09/30/2011, Atlantic Highlands, NJ
Staten Island Ferry Crosses our bow; Lady Liberty Can Just Be Seen
We planned at 10:15 departure from Manhasset Bay to arrive at Hell Gate at slack current, 12:47, enroute to Sandy Hook, NJ, a distance of 38 miles. Due to anticipated head current and wind, we planned a speed of 5 knots to Hell's Gate. We actually arrived at 12:43, 4 minutes early.
The passage went uneventfully through Hell Gate. The current rapidly increased throughout the 3 mile stretch, and by the time we reached the Verazanno Narrows Bridge, we were making about 8.5 knots.The was very little opposing traffic, and those fellow travelers in line with us were well behaved.
The action really started as we approached Manhattan, with the East River Ferry charging across the river, helicopters buzzing us from all directions, and all sorts of commercial and sightseeing traffic. At one point, the Staten Island Ferry crossed our bow, exercising "the bigger boat has the right of way" rule.
We continued to benefit from the following current, and arrived in Sandy Hook, NJ at 4:30. We are tucked in behind the Atlantic Highland breakwater (see Google Earth position plot).We plan to stay here until favorable conditions develop for a run down the coast to Atlantic City.
Tomorrow we will depart for Sandy Hook, NJ, transiting for the first time through New York City/Harbor. The trip planning is determined by our passage through Hell Gate, also known as Hell's Gate because of its fast and dangerous current. We must arrive there near slack current to make a safe passage. We will depart Manhasset Bay at aroud 10:15 to arrive at Hell's Gate at slack (12:47).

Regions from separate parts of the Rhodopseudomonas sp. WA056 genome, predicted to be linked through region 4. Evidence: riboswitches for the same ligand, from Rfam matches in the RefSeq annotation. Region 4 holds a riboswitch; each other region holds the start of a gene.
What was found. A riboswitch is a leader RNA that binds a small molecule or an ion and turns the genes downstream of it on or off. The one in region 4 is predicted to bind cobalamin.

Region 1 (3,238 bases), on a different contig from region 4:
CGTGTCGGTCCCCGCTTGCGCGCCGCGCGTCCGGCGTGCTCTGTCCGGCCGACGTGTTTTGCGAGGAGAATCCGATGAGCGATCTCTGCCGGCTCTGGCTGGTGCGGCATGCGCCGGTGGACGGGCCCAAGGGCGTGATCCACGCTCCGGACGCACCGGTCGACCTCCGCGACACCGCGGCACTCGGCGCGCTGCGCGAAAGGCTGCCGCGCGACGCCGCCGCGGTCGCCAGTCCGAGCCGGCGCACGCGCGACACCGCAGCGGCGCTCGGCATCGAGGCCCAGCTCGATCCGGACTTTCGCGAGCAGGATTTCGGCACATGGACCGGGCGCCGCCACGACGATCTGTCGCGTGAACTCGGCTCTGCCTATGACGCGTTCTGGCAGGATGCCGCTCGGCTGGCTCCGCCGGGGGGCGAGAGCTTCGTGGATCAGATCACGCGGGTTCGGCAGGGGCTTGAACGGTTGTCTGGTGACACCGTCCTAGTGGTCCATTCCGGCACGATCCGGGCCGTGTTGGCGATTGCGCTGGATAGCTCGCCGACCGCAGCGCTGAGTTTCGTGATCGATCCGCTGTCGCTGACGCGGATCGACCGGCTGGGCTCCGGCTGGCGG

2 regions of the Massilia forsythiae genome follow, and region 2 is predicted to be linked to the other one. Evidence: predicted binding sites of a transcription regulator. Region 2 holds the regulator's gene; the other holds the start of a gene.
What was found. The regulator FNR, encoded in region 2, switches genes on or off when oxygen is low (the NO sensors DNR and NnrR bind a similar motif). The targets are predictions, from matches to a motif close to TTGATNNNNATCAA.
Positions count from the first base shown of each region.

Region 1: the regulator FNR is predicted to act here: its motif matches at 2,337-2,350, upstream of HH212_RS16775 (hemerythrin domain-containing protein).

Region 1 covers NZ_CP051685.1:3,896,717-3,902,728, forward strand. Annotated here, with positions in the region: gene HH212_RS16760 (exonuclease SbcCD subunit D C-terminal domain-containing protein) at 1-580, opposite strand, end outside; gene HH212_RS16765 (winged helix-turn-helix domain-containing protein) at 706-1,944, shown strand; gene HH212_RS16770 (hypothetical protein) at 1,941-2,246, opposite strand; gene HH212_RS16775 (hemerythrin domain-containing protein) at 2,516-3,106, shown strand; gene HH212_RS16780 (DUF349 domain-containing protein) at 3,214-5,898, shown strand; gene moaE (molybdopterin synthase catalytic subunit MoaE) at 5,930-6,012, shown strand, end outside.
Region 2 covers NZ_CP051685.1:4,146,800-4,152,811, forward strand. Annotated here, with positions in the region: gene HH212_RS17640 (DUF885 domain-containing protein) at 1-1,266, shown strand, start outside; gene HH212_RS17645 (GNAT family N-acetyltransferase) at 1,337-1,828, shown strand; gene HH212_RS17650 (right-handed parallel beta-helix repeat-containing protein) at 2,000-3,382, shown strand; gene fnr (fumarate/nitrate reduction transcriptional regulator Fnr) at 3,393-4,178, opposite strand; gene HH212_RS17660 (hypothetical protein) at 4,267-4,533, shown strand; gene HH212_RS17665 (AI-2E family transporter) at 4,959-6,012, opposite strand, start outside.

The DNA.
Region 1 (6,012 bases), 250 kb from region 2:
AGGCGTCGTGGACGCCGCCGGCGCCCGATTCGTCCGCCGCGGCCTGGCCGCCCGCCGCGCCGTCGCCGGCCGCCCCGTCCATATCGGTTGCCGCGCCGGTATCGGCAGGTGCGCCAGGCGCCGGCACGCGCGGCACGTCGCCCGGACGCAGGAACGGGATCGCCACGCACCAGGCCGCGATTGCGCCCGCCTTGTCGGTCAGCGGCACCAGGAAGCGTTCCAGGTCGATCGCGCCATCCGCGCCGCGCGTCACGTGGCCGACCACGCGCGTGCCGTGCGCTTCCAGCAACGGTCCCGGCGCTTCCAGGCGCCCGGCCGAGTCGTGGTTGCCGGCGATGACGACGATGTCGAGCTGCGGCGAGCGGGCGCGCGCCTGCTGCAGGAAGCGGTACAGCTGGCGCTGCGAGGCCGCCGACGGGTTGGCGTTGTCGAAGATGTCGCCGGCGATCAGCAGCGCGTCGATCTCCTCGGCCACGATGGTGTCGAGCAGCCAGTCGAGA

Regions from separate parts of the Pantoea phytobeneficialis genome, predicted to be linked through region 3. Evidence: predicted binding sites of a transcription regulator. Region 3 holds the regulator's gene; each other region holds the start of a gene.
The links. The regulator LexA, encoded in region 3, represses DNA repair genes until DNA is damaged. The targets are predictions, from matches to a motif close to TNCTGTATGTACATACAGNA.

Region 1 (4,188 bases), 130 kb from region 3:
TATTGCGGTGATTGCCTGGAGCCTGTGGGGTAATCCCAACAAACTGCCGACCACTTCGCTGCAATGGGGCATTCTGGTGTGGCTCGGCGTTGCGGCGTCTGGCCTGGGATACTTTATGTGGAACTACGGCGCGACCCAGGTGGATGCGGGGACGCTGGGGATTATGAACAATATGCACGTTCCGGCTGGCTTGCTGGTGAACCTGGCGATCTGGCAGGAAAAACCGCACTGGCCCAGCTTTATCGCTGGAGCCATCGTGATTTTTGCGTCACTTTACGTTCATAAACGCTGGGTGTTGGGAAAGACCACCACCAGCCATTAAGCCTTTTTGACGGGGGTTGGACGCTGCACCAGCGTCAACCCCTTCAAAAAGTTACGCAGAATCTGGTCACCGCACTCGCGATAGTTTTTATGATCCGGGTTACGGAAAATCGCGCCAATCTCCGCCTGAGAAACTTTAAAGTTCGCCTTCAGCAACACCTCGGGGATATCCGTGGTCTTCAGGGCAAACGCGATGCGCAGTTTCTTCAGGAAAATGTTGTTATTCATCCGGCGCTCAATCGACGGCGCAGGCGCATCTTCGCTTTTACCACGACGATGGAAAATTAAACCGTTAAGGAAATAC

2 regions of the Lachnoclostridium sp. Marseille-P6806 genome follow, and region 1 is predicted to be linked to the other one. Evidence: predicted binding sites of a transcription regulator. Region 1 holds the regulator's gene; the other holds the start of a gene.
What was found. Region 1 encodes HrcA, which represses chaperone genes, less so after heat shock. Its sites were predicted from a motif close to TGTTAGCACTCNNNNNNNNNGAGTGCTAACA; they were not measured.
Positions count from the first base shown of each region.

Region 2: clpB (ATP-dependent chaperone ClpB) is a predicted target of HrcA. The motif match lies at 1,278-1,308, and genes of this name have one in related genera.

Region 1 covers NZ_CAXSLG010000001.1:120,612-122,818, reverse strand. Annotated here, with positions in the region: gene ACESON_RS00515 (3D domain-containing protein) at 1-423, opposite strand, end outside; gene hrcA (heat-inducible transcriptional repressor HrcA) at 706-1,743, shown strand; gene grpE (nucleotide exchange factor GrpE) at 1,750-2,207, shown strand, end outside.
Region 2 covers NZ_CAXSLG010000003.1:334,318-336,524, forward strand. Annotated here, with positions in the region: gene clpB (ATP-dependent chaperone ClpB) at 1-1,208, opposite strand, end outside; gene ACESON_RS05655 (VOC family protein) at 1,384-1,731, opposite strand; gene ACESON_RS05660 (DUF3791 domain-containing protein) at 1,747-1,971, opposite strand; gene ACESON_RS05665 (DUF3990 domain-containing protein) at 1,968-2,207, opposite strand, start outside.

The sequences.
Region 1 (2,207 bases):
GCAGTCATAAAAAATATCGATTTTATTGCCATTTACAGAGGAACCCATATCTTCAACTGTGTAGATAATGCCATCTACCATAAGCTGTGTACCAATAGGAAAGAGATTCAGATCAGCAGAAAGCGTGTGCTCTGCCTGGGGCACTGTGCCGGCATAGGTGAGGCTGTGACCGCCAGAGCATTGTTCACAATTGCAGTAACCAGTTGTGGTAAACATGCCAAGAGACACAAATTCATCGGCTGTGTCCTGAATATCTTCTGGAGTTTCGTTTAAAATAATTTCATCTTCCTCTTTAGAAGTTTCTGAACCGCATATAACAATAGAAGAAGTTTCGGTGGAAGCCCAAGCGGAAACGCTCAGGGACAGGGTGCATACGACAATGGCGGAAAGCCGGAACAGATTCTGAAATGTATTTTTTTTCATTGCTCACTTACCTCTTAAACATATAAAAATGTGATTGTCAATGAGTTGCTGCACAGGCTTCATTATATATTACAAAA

In the 1700s and 1800s, strong currents and numerous rocks made Hell Gate a graveyard for ships. By the late 19th century, hundreds of ships had sunk in the channel.
In 1851, the year that this chart was published, the U.S. Army began blasting the submerged ledges and dangerous surface rocks within Hell Gate. This blasting continued for the next 70 years. At the time, the Hell Gate explosions were some of the young nation's earliest and most spectacular earthmoving projects. The largest Hell Gate explosion occurred in 1885 when, before an appreciative crowd of thousands, the nine-acre expanse of Flood Rock was blown away. Reports claimed the explosion could be felt as far away as Princeton, New Jersey. The New York Times devoted its entire cover page to this "triumph of human will over nature"
09/26/2011, Near NYC
This morning finds us moored at the Manhasset Bay YC. We left Port Jefferson around 8:30 a.m. yesterday and arrived here around 3:00 p.m.
The Execution Rocks Light Station, approaching the Bay, is located between Sands Point and New Rochelle, NY. It stands 55 feet tall and has a flashing white light every 10 seconds.
It is rumored that the lighthouse's site got its name before the American Revolutionary War when British colonial authorities executed people by chaining them to the rocks at low tide, allowing the rising water to drown them. The same was said of the rocks further south near Hell Gate in New York City's East River. In reality, the name for this island was chosen to reflect the historically dangerous shipping area created by the rocks' exposure during low tides
We will spend today reprovisioning and taking on water/fuel and will then await a good weather window for the next leg through NYC and down the NJ coast to Atlantic City.